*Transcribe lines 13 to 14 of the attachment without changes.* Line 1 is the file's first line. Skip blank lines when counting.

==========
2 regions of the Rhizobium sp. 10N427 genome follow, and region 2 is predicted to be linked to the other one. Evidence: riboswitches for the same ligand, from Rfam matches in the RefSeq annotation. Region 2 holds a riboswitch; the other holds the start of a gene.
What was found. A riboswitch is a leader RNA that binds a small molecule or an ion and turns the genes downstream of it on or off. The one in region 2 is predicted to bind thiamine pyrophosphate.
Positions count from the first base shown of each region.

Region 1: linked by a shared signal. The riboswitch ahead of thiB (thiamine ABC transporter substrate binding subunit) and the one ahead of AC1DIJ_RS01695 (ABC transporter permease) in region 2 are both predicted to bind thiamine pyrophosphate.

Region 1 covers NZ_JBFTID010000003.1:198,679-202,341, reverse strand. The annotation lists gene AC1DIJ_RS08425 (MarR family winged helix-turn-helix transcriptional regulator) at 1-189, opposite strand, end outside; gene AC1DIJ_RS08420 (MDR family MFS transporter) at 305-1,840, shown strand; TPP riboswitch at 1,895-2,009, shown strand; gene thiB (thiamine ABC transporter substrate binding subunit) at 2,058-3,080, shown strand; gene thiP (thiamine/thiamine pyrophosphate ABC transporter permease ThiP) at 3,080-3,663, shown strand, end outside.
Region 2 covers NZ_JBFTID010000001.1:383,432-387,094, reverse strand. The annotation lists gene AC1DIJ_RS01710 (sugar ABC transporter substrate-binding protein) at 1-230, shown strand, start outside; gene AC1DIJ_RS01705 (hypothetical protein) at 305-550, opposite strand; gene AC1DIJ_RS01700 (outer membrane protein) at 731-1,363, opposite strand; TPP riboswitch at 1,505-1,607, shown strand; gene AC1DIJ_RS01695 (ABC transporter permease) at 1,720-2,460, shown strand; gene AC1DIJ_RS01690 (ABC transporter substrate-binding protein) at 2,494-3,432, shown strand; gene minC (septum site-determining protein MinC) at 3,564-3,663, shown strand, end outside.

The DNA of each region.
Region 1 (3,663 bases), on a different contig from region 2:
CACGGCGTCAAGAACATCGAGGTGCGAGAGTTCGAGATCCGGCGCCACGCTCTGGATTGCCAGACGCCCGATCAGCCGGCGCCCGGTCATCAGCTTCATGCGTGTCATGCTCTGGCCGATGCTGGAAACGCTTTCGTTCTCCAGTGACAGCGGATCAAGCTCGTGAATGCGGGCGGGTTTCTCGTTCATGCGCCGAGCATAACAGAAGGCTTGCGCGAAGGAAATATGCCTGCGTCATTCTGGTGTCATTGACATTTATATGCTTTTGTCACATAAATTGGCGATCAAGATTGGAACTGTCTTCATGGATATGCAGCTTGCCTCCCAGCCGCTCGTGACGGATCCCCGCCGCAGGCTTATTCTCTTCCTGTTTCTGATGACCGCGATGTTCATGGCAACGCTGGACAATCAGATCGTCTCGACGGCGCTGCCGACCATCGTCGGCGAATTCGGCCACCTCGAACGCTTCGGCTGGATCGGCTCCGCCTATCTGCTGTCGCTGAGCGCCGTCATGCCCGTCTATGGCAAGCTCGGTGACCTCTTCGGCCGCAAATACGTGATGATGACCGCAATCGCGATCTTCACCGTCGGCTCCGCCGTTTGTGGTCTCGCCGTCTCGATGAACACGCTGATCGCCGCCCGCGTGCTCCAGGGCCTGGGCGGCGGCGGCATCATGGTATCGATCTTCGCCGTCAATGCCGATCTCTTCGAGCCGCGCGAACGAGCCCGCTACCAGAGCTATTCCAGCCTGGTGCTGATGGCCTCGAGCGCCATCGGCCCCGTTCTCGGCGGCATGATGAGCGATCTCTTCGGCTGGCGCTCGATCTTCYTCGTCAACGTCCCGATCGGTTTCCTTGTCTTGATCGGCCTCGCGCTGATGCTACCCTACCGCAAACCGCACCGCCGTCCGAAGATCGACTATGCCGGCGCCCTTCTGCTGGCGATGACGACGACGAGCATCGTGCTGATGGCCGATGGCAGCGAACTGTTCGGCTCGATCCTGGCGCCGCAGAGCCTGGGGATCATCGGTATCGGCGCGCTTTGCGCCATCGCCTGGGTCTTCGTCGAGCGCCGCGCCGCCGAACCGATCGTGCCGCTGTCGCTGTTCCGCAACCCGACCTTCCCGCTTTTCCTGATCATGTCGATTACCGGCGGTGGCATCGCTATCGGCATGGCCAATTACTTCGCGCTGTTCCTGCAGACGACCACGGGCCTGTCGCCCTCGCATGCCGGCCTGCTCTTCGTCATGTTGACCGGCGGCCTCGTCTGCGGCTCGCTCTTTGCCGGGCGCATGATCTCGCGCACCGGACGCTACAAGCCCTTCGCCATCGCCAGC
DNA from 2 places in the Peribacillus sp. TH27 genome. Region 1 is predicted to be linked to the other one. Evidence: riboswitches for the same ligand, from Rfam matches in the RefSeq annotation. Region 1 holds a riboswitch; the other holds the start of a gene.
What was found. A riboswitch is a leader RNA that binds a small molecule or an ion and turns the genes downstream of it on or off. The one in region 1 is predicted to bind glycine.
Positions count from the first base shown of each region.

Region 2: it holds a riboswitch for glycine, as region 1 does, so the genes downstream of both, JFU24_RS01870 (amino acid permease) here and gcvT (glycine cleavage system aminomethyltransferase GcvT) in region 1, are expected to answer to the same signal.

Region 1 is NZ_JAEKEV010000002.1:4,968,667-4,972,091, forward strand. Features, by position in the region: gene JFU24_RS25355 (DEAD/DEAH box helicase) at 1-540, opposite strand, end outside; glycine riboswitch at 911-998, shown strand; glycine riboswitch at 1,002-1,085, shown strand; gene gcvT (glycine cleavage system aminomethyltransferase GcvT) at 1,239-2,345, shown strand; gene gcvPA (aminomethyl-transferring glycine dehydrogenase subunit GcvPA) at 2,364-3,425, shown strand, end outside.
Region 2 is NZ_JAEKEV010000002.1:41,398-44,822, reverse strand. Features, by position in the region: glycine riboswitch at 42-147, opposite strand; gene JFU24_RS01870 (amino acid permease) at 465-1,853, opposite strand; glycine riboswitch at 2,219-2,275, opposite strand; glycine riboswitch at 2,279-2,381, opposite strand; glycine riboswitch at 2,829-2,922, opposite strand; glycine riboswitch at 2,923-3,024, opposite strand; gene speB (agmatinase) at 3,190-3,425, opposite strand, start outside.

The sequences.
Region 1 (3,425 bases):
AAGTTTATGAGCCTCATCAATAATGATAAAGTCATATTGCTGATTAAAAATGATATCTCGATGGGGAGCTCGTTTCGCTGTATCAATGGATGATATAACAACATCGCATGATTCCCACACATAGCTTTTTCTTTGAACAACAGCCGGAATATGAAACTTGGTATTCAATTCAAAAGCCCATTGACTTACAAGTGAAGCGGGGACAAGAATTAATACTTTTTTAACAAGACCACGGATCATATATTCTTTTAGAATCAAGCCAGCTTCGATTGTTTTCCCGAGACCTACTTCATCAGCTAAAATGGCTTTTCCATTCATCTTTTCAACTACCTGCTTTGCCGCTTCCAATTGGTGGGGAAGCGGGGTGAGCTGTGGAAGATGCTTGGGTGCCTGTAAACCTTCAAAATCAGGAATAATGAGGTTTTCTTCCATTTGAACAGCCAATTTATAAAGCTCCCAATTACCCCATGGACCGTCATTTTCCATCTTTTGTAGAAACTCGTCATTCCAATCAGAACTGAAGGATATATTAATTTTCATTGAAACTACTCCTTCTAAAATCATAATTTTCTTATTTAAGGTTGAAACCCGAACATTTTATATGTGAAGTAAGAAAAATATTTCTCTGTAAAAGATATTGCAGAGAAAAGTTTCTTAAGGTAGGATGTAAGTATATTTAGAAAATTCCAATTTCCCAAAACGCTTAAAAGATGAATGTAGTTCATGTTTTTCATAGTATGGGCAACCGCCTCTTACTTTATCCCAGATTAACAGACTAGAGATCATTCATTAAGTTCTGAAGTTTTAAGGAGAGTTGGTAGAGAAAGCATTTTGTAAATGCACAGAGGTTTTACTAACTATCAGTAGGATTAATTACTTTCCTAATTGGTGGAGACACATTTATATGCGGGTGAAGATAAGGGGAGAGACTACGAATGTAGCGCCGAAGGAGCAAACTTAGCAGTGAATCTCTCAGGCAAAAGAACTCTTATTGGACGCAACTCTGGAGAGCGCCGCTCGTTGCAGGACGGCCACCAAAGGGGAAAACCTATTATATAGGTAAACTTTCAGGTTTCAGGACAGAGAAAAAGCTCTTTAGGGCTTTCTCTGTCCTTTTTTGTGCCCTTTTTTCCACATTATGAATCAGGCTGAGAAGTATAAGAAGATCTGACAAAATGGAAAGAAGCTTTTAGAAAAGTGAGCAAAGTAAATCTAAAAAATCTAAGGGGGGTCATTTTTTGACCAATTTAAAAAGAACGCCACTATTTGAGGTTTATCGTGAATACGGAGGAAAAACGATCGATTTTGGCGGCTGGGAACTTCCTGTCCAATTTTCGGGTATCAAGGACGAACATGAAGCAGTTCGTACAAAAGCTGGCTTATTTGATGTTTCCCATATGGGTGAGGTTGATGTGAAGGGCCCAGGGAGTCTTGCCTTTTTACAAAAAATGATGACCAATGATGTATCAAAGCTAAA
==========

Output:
Region 2: it holds a riboswitch for glycine, as region 1 does, so the genes downstream of both, JFU24_RS01870 (amino acid permease) here and gcvT (glycine cleavage system aminomethyltransferase GcvT) in region 1, are expected to answer to the same signal.

Region 1 is NZ_JAEKEV010000002.1:4,968,667-4,972,091, forward strand. Features, by position in the region: gene JFU24_RS25355 (DEAD/DEAH box helicase) at 1-540, opposite strand, end outside; glycine riboswitch at 911-998, shown strand; glycine riboswitch at 1,002-1,085, shown strand; gene gcvT (glycine cleavage system aminomethyltransferase GcvT) at 1,239-2,345, shown strand; gene gcvPA (aminomethyl-transferring glycine dehydrogenase subunit GcvPA) at 2,364-3,425, shown strand, end outside.